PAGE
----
3 Things That Pissed Us Off This Week: The Gays Are Coming!

The inexorable march toward full equality got some unexpected boosts this week, enraging conservatives from Oregon to Washington, D.C.
By: Sunnivie Brydum
May 14 2014 5:29 PM

Welcome back to our weekly round-up of the most infuriating bits of anti-LGBT rhetoric to grace our news feeds in the past seven days. This week, there were several stunning advances in LGBT equality and visibility here in the homeland, which, naturally, triggered the all-too-predictable backlash from the right-wing and those opposed to change. Read on to see which pieces of absurdity made the cut to be among the most outrageous, but expect a healthy dose of snark in the following pages — sometimes it's the only way we can get through the day. 

3. NOM Wants to Defend 'Traditional Marriage' — Anonymously

When the antigay National Organization for Marriage filed a last-minute petition asking to intervene as defenders of Oregon's ban on marriage equality — just 48 hours before the case was scheduled to be heard in federal court — those of us already squarely planted on the right side of history let out a collective groan. Two months earlier, the state's Democratic attorney general, Ellen Rosenblum, had announced that she wouldn't be defending the ban, pointing to the fact that it's unconstitutional and, in her words "legally indefensible.

But the (not-so) good, kind-hearted Christians at NOM couldn't let an outdated, discriminatory law go down without a fight. When the group heard that there was literally no one mounting a defense to support Oregon's existing marriage law, the Washington, D.C.-based group begged the court to delay the trial while they got their homophobic nonsense in order to legally defend the law. The judge presiding over the federal case — who happens to be a gay man — refused to delay the trial, but did schedule a separate hearing to allow NOM to make its case as to why it should be allowed to intervene in the trial after all of Oregon's highest-ranking elected officials declined to do so. 

But alas, just one day before NOM was scheduled to appear in federal court and argue that it should be allowed to intervene, the group filed a brief explaining that they were unable to find anyone within the organization — or outside of it — who was willing to attach their name to the legal defense of discrimination.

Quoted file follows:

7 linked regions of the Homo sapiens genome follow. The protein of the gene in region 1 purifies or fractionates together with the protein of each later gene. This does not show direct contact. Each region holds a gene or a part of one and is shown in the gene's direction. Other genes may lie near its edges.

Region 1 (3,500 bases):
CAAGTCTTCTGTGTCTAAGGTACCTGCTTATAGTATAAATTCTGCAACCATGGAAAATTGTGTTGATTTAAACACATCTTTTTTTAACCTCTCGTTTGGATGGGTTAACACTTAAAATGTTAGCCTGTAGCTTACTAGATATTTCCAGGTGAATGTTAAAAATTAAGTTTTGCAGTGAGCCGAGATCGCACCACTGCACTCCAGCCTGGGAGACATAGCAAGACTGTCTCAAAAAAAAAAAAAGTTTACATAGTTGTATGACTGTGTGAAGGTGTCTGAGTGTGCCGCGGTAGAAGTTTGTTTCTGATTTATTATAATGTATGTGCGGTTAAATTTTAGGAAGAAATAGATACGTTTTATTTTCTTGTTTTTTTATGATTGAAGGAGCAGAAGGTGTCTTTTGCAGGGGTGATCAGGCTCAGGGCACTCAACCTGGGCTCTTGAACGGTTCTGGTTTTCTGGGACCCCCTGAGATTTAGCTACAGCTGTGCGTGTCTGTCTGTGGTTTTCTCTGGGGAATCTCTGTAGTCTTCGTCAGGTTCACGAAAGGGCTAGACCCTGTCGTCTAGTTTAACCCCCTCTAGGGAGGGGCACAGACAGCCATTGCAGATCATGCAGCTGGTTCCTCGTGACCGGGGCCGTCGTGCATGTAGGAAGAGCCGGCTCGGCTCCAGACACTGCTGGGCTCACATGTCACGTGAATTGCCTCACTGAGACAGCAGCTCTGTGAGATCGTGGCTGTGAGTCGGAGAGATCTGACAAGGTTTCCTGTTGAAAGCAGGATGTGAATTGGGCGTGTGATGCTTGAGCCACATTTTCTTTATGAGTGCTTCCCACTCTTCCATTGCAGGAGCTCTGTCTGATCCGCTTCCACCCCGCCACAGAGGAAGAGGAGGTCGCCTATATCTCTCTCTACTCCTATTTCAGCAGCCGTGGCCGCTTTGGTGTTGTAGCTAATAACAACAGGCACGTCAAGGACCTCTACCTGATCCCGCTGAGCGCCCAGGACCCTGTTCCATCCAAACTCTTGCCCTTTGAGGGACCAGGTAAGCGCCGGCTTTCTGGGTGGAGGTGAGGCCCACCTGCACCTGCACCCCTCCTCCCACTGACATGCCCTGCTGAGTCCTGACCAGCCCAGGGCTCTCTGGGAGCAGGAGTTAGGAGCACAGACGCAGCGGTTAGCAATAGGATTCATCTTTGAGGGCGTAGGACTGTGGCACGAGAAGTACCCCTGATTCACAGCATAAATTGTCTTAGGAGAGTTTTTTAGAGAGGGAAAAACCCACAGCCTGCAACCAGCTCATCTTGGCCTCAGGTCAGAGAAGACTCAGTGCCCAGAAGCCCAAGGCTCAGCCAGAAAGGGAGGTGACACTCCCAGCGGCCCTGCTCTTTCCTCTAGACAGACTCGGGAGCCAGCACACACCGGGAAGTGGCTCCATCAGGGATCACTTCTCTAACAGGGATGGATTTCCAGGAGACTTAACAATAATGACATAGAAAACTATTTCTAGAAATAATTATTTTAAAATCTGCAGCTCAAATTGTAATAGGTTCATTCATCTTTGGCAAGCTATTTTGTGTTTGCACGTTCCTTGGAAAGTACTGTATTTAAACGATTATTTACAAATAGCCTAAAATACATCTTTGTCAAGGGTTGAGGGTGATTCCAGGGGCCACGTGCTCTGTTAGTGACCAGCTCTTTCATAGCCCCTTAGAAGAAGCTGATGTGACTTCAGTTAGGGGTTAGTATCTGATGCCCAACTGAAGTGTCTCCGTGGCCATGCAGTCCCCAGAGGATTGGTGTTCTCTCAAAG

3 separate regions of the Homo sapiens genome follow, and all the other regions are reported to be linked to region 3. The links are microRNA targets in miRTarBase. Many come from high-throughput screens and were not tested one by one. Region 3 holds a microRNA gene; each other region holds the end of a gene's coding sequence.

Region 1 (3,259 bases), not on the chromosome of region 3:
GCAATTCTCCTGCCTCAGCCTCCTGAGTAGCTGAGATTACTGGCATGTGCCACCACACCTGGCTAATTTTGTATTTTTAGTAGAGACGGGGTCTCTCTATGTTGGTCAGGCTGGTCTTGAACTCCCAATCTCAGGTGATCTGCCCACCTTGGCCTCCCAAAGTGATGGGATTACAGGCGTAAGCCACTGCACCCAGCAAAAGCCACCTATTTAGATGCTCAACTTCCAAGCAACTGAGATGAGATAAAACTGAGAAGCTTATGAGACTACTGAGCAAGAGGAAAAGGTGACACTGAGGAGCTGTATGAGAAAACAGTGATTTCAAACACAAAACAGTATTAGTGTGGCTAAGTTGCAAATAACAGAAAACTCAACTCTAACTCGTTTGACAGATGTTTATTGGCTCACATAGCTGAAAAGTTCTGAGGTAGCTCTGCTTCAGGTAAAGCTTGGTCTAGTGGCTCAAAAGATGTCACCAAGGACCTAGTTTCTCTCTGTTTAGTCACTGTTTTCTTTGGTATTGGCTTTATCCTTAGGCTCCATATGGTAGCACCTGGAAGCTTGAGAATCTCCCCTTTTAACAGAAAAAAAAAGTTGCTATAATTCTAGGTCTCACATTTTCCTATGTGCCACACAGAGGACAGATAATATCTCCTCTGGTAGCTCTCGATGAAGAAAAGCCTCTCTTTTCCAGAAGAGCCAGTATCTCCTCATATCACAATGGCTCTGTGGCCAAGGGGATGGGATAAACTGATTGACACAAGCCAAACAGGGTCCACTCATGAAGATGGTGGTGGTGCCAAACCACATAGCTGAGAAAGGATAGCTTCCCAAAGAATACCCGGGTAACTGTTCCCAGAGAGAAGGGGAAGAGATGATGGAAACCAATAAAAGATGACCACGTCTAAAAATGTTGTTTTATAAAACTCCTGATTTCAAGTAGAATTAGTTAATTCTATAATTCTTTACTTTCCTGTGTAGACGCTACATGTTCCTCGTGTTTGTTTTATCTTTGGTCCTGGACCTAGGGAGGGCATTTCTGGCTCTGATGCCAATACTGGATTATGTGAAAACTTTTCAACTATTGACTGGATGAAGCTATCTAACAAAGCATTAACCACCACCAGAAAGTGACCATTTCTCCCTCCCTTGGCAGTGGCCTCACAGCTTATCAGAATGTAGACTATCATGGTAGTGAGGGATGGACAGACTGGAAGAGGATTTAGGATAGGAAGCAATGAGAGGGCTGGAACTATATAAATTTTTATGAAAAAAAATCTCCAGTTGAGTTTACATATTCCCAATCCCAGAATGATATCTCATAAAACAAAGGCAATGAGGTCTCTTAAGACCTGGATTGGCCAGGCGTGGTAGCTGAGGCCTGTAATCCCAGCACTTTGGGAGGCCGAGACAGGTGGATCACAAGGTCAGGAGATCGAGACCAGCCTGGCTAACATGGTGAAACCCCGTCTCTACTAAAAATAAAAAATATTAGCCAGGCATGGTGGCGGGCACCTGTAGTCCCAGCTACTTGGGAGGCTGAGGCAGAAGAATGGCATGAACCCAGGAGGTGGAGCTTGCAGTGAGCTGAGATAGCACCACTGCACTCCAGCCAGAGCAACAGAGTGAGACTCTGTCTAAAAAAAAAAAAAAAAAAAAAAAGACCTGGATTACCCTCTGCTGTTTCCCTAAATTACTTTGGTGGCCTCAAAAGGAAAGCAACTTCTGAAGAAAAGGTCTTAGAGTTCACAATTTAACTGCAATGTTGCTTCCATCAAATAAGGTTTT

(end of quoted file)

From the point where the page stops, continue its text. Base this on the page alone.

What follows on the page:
NOM contends that it does indeed have members who would have standing to challenge the law, but that they are afraid to do so "in the face of real concerns about threats and reprisals."

"NOM and other pro-marriage organizations attempted to locate a county clerk who would be willing to risk the harassment that has befallen county clerks elsewhere when they tried to defend their state’s marriage laws," writes NOM in its brief. But even though NOM interviewed county clerks, business owners, and voters who supported the constitutional amendment, "all of whom expressed strong interest in intervening in the matter," according to the brief, those people were ultimately cowed by "grave concerns about possible threats, harassment, and retaliation should they do so."

Amazingly, that didn't stop NOM's attorneys from moving forward with the request, arguing in federal court Wednesday that the organization should be allowed to intervene in a federal lawsuit because it — hypothetically — has people among its ranks who have a stake in the outcome. Even though those people aren't willing to put their name on the effort, and indeed, aren't even willing to be publicly identified. (There's that classic NOM transparency, for you!)

Unsurprisingly, when NOM got its day in federal court Wednesday, the judge flatly dismissed tits request to intervene. "This is an Oregon case," judge Michael McShane reportedly told the attorneys. "It will remain an Oregon case."

Find more outrage on the following pages. 

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